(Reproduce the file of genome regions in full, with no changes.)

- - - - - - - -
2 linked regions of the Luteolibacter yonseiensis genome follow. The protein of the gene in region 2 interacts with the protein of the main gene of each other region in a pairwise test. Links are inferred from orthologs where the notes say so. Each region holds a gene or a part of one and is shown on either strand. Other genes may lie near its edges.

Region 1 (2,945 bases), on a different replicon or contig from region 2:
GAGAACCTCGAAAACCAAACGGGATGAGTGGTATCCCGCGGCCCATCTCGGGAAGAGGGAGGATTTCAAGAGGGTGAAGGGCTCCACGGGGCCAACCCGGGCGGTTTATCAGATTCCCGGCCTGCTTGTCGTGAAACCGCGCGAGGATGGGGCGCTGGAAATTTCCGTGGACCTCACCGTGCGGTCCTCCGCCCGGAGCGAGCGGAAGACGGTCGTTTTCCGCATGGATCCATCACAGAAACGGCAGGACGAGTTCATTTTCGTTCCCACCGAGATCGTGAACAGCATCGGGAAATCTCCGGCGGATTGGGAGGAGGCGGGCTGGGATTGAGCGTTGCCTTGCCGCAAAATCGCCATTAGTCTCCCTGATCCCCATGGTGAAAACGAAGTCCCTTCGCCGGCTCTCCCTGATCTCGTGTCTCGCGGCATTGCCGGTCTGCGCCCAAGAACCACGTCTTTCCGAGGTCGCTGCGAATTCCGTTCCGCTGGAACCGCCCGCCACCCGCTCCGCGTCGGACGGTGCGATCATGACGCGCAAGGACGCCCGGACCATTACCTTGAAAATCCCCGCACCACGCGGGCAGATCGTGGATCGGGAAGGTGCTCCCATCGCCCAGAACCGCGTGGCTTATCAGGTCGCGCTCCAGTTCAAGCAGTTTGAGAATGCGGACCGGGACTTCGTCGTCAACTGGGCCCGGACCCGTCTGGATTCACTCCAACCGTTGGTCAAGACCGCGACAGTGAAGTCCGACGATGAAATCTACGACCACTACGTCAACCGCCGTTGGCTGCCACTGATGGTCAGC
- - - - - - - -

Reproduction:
2 linked regions of the Luteolibacter yonseiensis genome follow. The protein of the gene in region 2 interacts with the protein of the main gene of each other region in a pairwise test. Links are inferred from orthologs where the notes say so. Each region holds a gene or a part of one and is shown on either strand. Other genes may lie near its edges.

Region 1 (2,945 bases), on a different replicon or contig from region 2:
GAGAACCTCGAAAACCAAACGGGATGAGTGGTATCCCGCGGCCCATCTCGGGAAGAGGGAGGATTTCAAGAGGGTGAAGGGCTCCACGGGGCCAACCCGGGCGGTTTATCAGATTCCCGGCCTGCTTGTCGTGAAACCGCGCGAGGATGGGGCGCTGGAAATTTCCGTGGACCTCACCGTGCGGTCCTCCGCCCGGAGCGAGCGGAAGACGGTCGTTTTCCGCATGGATCCATCACAGAAACGGCAGGACGAGTTCATTTTCGTTCCCACCGAGATCGTGAACAGCATCGGGAAATCTCCGGCGGATTGGGAGGAGGCGGGCTGGGATTGAGCGTTGCCTTGCCGCAAAATCGCCATTAGTCTCCCTGATCCCCATGGTGAAAACGAAGTCCCTTCGCCGGCTCTCCCTGATCTCGTGTCTCGCGGCATTGCCGGTCTGCGCCCAAGAACCACGTCTTTCCGAGGTCGCTGCGAATTCCGTTCCGCTGGAACCGCCCGCCACCCGCTCCGCGTCGGACGGTGCGATCATGACGCGCAAGGACGCCCGGACCATTACCTTGAAAATCCCCGCACCACGCGGGCAGATCGTGGATCGGGAAGGTGCTCCCATCGCCCAGAACCGCGTGGCTTATCAGGTCGCGCTCCAGTTCAAGCAGTTTGAGAATGCGGACCGGGACTTCGTCGTCAACTGGGCCCGGACCCGTCTGGATTCACTCCAACCGTTGGTCAAGACCGCGACAGTGAAGTCCGACGATGAAATCTACGACCACTACGTCAACCGCCGTTGGCTGCCACTGATGGTCAGC